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Gemeinschaft and Gesellschaft


Gemeinschaft and Gesellschaft

Gemeinschaft (German pronunciation: ) and Gesellschaft () (generally translated as "community and society") are categories which were used by the German sociologist Ferdinand Tönnies in order to categorize social ties into two dichotomous sociological types which define each other.


  • GemeinschaftGesellschaft dichotomy 1
  • Globalization 2
  • Outside sociology 3
  • See also 4
  • Notes 5
  • References 6

GemeinschaftGesellschaft dichotomy

The Gemeinschaft–Gesellschaft dichotomy was proposed by Tönnies as a purely conceptual tool rather than as an ideal type in the way it was used by Max Weber to accentuate the key elements of a historic/social change. According to the dichotomy, social ties can be categorized, on one hand, as belonging to personal social interactions, and the roles, values, and beliefs based on such interactions (Gemeinschaft, German, commonly translated as "community"), or on the other hand as belonging to indirect interactions, impersonal roles, formal values, and beliefs based on such interactions (Gesellschaft, German, commonly translated as "society").[1]

Tönnies was a Hobbes scholar—he edited the standard modern editions of Hobbes's The Elements of Law[2] and Behemoth[3]—and it has been argued that he derived both categories from Hobbes's concepts of "concord" and "union".[4]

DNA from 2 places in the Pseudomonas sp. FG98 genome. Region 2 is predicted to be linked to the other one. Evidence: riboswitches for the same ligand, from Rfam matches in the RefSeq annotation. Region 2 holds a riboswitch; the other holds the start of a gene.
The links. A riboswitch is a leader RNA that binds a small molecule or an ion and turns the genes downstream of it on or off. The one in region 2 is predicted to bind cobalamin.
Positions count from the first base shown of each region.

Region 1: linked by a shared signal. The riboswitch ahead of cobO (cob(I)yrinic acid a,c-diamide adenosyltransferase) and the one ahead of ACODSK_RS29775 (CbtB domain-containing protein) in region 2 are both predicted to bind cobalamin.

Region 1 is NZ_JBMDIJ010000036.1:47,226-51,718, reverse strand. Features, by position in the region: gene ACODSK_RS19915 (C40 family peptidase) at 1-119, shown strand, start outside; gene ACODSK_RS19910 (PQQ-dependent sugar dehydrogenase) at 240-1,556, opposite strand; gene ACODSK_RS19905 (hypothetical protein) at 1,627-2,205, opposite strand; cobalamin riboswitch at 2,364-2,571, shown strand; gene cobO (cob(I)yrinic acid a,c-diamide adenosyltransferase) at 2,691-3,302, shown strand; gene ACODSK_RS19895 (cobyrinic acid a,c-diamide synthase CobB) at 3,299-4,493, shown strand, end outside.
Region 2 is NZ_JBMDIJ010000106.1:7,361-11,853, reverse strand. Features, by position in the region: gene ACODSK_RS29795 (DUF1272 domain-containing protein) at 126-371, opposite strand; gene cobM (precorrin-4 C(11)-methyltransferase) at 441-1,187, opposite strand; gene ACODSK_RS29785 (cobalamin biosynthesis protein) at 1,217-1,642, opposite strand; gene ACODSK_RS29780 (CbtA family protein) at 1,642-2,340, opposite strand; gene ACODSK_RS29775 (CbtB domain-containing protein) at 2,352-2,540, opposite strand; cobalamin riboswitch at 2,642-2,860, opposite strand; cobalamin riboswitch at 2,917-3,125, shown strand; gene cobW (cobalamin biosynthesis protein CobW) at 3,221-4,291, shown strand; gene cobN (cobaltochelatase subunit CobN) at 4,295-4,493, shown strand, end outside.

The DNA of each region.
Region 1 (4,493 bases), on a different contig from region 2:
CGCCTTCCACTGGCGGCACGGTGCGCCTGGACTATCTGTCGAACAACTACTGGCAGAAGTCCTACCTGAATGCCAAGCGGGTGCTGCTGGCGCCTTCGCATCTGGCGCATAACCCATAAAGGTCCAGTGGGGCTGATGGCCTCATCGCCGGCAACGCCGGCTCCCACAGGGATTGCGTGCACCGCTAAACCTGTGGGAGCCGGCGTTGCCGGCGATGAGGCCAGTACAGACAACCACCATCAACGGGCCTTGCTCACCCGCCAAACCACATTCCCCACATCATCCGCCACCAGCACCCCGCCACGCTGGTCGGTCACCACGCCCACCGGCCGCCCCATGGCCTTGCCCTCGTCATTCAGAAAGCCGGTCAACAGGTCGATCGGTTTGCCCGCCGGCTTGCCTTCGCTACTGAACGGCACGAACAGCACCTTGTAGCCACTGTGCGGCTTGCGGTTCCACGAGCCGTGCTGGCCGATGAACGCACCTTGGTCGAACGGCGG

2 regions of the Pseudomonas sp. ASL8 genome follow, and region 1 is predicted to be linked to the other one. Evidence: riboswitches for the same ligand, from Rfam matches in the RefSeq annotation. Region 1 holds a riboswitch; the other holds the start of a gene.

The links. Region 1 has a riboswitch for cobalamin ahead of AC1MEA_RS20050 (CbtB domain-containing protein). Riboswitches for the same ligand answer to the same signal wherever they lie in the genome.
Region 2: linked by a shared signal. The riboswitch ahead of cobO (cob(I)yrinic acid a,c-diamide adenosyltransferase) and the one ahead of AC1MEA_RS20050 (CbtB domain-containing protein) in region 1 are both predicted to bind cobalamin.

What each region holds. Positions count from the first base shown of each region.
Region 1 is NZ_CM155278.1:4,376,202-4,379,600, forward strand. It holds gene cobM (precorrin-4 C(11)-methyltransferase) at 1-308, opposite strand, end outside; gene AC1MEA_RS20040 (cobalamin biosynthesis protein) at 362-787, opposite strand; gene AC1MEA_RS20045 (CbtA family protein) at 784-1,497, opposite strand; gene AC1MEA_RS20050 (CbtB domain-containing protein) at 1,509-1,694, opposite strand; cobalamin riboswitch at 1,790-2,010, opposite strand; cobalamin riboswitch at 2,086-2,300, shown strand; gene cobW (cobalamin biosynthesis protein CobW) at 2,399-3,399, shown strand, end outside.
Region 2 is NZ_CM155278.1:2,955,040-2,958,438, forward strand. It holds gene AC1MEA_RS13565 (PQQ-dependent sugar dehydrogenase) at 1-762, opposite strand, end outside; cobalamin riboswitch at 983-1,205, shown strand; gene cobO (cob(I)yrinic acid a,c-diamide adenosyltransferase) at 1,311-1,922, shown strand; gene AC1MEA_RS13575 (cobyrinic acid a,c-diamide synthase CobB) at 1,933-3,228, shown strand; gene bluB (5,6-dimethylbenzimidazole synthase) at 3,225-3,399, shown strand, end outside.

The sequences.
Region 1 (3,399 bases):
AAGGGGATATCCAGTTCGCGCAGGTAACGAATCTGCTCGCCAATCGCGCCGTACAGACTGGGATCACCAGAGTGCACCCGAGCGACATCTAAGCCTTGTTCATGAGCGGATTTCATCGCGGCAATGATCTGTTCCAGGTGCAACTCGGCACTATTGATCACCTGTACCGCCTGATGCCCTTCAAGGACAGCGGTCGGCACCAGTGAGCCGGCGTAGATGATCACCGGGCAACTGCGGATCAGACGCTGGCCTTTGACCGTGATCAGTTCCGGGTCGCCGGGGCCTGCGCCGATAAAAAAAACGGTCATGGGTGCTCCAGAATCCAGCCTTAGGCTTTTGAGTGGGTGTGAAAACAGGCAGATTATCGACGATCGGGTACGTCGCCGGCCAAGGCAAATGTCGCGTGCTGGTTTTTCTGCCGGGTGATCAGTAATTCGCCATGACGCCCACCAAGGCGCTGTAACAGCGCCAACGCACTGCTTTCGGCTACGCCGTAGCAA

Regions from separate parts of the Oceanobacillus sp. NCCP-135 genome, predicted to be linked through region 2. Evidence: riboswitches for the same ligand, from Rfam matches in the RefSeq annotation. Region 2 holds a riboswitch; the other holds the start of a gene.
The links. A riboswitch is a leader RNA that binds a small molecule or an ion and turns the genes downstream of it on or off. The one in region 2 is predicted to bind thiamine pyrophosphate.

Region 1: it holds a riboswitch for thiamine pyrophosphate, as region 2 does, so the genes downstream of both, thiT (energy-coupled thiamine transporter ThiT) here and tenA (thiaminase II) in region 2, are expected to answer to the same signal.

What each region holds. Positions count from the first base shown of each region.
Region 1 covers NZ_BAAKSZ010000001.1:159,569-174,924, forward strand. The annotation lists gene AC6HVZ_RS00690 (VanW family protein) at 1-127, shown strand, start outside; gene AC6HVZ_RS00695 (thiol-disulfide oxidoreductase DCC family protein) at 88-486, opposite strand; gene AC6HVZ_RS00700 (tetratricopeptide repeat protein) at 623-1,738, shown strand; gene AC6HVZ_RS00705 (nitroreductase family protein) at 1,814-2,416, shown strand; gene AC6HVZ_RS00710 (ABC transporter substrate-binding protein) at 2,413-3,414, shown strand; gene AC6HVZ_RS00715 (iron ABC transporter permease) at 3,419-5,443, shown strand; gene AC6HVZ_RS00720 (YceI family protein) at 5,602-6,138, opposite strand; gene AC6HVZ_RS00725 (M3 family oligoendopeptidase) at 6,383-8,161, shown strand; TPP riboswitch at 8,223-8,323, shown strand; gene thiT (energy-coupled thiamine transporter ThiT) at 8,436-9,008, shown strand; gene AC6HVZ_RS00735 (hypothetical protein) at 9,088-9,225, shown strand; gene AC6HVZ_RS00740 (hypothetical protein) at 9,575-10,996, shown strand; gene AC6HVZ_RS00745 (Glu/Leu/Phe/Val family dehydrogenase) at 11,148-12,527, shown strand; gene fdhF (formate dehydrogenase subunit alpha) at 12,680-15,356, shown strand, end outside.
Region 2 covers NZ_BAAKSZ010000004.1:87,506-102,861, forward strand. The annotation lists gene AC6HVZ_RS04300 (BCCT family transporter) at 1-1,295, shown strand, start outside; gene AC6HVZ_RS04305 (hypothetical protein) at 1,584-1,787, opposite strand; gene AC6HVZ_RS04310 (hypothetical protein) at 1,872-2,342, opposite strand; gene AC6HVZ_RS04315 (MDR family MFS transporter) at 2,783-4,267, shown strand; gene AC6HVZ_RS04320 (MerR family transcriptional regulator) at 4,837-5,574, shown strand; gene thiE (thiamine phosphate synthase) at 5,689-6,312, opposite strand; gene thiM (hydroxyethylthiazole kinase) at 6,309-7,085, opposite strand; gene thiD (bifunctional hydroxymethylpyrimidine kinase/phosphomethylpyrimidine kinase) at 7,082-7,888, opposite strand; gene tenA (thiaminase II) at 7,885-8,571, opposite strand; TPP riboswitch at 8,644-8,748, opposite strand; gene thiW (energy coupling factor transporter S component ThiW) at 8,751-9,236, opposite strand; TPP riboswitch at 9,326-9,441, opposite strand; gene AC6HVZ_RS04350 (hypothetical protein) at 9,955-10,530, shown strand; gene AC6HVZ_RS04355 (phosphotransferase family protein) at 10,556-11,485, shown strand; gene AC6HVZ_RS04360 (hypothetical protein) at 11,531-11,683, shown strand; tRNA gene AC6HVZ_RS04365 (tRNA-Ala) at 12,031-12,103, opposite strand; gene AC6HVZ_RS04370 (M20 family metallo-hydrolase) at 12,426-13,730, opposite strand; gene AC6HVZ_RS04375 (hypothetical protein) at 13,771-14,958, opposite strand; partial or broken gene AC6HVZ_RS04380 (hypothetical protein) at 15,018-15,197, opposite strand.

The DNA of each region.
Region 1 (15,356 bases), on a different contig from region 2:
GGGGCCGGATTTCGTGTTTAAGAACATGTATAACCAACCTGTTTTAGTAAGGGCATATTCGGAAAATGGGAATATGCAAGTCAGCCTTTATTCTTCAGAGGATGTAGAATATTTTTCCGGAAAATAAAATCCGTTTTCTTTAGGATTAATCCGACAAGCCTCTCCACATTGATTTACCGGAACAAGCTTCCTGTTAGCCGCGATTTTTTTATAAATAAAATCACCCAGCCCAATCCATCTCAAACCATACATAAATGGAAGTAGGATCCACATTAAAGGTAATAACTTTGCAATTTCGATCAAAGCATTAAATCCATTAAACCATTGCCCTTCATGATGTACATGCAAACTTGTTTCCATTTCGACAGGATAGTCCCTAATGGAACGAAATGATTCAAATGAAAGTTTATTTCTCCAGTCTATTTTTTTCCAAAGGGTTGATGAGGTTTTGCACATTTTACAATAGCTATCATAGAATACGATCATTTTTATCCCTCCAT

The second edition, published in 1912, of the work in which Tönnies further promoted the concepts turned out to be an unexpected but lasting success[5] after the first edition was published in 1887 with the subtitle "Treatise on Communism and Socialism as Empirical Patterns of Culture".[6] Seven more German editions followed, the last in 1935,[7] and it became part of the general stock of ideas with which pre-1933 German intellectuals were quite familiar. The book sparked a revival of corporatist thinking, including the rise of neo-medievalism, the rise of support for guild socialism, and caused major changes in the field of sociology.[8]

The concepts Gemeinschaft and Gesellschaft were also used by Max Weber in Economy and Society, which was first published in 1921. Weber wrote in direct response to Tönnies,[9] and argued that Gemeinschaft is rooted in a "subjective feeling" that may be "affectual or traditional". Gesellschaft-based relationships, according to Weber, are rooted in "rational agreement by mutual consent", the best example of which is a commercial contract. To emphasize the fluidity and amorphousness of the relationship between Gemeinschaft and Gesellschaft, Weber modified the terms in German to Vergemeinschaftung, and Vergesellschaftung, which are the gerund forms of the German words.[10] Weber's distinction between Gemeinschaft and Gesellschaft is highlighted in the essay "Classes, Stände, Parties",[11] which is the basis for Weber's three-component theory of stratification.


  • Ferdinand Tönnies (ed. Jose Harris), Community and Civil Society, Cambridge University Press (2001), hardcover, 266 pages, ISBN 0-521-56119-1; trade paperback, Cambridge University Press (2001), 266 pages, ISBN 0-521-56782-3
  • Ferdinand Tönnies, Ferdinand Tönnies Gesamtausgabe {TG}, critical edition, 24 vols., tom. II (forthcoming), ed. Lars Clausen, Alexander Deichsel et al., Berlin/New York (de Gruyter): 1998- ), see external weblink Verlagsinformationen.